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Just for fun... representative kitchens of the decades

ediblekitchen
May 28, 2015

We talk a lot about how kitchens date themselves and I thought it would be an interesting exercise to assemble pictures of kitchens that represent various decades. To see what how they evolved over time and how styles changed. And perhaps to see if there are elements that seem timeless or have reemerged as stylish. I'll start by posting some that I found. Please join in and post ones, too.

1920s - check out that farm sink!


1930s - more built in cabinets and space for eating

1940s - patriotic colors

1950s - love the copper hood

1960s - looks like a waterloxed wood countertop

1970s - Avocado Green!


Comments (69)
  • Lavender Lass

    My mom has a stool. She likes to sit, while she's peeling apples. I have to find a place for that...because she makes wonderful apple pie :)

    One of my favorite vintage kitchens!



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  • funkycamper

    I've never had an island or other seating in or near my kitchen that uses stools but I've always had a stool in my kitchen. In my previous home I stored it in the walk-in pantry when not in use. The house before that, I stored it in my next-door laundry room when not in use. In my current kitchen, there will be a spot right in the kitchen where it can sit out of the way when it'snot needed. I can't imagine not having a nearby stool. If I've been on my feet a lot that day and have a lot of peeling to do or when slicing hair-thin garlic slices, I pull out my breadboard and sit on the stool. Or I might just rest on it for a few seconds while stirring something on the stove or while reviewing a recipe or whatever. Very hand. My advice, if you don't have one, get one!

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  • stephanj

    I have a vintage chrome stool with the fold-out steps waiting to go in my new kitchen. I call it my "thinking chair"....the family fights over who gets to sit on it.

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  • writersblock

    I love that kitchen, too, lavender_lass. Here's the image of the Ladies Home Journal ideal kitchen for 1924, as requested from the other thread:


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  • writersblock

    Also, here's a list from Good Housekeeping in the early 1920s of everything your kitchen should have to be properly equipped:


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  • Fori

    No pictures, Gingin. It's not done and never will be. :P

    Is it time to share cooking tips?


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  • Bunny

    Oh, we had a kitchen stool too, the kind with some steps that came out. It usually sat in the corner of the breakfast nook, which was also the lunch and dinner nook.

    ediblekitchen thanked Bunny
  • tanowicki

    I love the pull-out trays in the 1950s kitchen. A place to eat without taking up counter space.

  • ediblekitchen

    "Cauliflower, one to two hours" Yikes!

    I dearly love old cookbooks and have a collection of them, ranging from the 1900s to the 1940s. Food styling has really changed significantly, just like kitchen design.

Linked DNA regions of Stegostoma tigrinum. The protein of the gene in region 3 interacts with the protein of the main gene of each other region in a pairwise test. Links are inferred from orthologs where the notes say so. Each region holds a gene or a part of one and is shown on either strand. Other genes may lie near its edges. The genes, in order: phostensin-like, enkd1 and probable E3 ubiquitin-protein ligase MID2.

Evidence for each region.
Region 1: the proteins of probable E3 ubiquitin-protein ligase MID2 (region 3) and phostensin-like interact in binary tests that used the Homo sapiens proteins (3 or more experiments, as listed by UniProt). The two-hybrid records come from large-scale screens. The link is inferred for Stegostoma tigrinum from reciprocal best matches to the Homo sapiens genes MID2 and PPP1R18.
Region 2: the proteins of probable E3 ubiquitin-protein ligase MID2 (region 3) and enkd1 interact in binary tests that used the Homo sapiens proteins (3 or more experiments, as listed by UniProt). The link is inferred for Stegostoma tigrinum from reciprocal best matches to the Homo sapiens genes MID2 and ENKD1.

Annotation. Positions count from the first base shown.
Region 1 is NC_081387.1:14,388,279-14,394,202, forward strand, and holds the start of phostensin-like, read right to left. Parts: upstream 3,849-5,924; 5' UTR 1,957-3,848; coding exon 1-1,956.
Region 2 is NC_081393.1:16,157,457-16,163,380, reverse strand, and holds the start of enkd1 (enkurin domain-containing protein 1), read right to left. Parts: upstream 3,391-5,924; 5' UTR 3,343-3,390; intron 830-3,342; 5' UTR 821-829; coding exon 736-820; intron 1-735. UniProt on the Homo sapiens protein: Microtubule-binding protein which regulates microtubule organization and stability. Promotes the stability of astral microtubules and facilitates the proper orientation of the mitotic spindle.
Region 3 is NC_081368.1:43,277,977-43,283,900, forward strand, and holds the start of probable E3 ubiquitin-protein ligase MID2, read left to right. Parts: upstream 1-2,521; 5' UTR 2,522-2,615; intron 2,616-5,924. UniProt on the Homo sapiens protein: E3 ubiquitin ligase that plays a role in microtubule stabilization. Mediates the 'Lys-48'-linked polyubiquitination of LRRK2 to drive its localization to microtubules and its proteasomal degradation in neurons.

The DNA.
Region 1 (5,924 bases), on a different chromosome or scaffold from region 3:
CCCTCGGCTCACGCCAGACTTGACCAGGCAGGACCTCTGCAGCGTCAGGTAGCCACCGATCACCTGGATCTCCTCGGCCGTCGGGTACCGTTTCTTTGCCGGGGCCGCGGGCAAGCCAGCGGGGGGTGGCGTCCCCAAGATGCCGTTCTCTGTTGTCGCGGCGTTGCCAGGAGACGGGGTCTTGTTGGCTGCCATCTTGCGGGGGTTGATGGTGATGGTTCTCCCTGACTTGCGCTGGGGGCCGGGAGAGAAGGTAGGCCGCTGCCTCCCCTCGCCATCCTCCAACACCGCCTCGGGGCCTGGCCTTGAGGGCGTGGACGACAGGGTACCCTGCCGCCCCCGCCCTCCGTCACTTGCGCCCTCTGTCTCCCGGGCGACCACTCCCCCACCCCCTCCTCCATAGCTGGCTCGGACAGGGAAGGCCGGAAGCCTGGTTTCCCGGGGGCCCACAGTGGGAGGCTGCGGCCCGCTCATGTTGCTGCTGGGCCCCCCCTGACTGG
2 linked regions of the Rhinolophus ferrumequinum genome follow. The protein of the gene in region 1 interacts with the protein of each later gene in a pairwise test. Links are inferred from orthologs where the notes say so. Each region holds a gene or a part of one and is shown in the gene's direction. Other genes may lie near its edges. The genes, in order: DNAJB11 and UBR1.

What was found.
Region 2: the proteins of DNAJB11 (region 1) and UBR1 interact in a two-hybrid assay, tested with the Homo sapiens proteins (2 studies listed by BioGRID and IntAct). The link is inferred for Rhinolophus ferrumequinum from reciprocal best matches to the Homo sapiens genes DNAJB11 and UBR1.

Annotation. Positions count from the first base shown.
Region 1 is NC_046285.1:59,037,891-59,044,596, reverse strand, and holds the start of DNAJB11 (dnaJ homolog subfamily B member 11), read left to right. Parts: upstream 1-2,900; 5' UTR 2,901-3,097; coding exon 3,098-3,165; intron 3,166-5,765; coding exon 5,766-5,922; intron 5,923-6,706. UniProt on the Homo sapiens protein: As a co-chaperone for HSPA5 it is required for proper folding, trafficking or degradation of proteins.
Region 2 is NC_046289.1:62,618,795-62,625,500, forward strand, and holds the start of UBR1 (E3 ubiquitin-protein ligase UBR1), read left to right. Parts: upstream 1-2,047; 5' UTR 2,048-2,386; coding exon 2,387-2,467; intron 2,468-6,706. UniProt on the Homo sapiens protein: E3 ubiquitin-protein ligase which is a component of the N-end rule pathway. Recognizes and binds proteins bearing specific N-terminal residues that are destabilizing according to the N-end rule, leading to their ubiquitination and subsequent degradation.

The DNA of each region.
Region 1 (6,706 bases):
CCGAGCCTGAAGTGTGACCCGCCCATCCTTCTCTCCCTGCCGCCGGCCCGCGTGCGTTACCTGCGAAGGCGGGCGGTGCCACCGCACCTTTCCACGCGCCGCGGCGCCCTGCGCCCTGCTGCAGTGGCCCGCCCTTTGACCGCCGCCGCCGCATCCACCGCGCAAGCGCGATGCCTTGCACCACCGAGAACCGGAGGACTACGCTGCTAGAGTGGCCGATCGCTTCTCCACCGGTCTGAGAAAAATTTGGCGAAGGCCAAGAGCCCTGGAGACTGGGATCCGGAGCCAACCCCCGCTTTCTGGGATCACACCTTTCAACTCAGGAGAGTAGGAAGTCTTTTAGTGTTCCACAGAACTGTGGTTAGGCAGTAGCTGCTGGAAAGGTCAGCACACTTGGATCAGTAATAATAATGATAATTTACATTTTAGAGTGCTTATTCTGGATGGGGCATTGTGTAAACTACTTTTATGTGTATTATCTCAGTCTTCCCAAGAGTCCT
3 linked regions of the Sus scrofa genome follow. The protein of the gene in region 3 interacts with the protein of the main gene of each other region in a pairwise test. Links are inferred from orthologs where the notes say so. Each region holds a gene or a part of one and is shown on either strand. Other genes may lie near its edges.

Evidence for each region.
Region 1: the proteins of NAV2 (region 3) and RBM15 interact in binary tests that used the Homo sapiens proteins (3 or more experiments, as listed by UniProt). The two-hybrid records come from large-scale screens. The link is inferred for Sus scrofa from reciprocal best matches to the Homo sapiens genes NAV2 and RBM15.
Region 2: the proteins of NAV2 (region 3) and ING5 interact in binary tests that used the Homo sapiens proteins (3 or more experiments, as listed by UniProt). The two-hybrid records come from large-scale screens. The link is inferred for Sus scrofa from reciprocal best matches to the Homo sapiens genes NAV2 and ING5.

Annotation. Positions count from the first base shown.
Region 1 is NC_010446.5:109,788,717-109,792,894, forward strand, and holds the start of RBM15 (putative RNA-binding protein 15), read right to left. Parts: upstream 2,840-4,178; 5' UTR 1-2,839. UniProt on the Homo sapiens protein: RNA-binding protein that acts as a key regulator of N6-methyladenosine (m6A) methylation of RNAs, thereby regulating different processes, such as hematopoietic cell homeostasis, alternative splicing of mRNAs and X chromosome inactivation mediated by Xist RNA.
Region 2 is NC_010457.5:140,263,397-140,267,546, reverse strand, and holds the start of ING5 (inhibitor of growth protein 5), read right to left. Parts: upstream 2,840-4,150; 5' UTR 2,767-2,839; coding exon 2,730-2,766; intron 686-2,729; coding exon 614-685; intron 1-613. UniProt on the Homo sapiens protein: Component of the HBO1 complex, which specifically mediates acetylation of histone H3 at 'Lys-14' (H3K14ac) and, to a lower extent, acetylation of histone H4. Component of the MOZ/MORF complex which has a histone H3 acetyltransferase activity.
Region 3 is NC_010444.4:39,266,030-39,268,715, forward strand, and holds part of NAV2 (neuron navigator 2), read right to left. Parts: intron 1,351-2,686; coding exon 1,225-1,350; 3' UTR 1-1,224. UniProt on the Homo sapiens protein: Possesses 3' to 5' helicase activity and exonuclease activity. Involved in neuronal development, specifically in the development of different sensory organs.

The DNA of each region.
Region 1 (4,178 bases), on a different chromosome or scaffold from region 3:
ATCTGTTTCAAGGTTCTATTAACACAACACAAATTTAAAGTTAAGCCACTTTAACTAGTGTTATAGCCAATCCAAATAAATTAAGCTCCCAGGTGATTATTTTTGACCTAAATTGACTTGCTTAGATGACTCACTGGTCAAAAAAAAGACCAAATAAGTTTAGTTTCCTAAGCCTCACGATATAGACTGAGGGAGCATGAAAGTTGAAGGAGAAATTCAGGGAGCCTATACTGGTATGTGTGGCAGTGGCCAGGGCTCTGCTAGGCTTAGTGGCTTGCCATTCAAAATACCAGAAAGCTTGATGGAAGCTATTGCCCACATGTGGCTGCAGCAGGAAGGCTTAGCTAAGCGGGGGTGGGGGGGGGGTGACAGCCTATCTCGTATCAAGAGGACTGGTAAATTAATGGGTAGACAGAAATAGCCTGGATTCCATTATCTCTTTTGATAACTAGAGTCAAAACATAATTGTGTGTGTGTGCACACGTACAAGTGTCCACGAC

• ediblekitchen

    Ok, here's a kitchen from the early 70s that I bet a lot of people will recognize:


  • funkycamper

    Yikes, is right. Most of those vegetables would be mush. And all the vitamins in the water. Too funny!

    ETA: How did Alice cook for 9 people with NO counter space?

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  • gingingirl2007

    The one thing I never understood in Alice's setup was the brick opening next to the wall oven. What was that used for?

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  • stephanj

    I remember that kitchen looking HUGE to me when I was a kid, lol...looks dinky by today's TV standards.

    I need an "Alice..."

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  • cookncarpenter

    The brick niche is an indoor BBQ. I remember many homes in our neighborhood with them.

    Must have been a So Cal thing mid '50s - mid '60s

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  • javiwa

    Hmmmm....60s/70s SoCal gal here - don't ever remember coming across one of those in any homes I ever stepped foot into.

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  • desertsteph

    yikes! my avocado fridge wasn't that bright (70s kit above)

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  • Kimberly N


    Another famous tv family kitchen ... I can hear a realtor now ... declutter, declutter!

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  • ediblekitchen

    Ah ha! Here's a photo of the kitchen stool in action:

    It doesn't seem very efficient to work like this.

  • ediblekitchen

    Kimberly, you've stumped me!

  • javiwa

    My mom's kitchen (in which she cooks to this very day) has such minimal prep space (if it exceeds 2 sq ft of counter space, I'd be shocked -- and 1 sq ft is taken up by a wooden chopping block that sits out), the kitchen table (as shown above) forever served as her prep area. No stool, but just one of the kitchen chairs. I think she'd get lost in most of the modern kitchens with their expanse of countertops and work zones.

  • Kimberly N

    Re: Stool -- imagine how much prep cooking took, how many mouths she had to feed, and how much more time a woman was pregnant ... My grandmother had a tall kitchen stool that she used all the time for talking on the phone, decorating cakes, any chopping she had to do.

  • mrspete

    Several thoughts:

    - Compared to modern kitchens, these have so much pattern! From checkered floors to wallpaper to color, these kitchens include personality that seems to have been drained away from today's resale-and-don't-let-us-appear-dated-at-any-cost kitchens.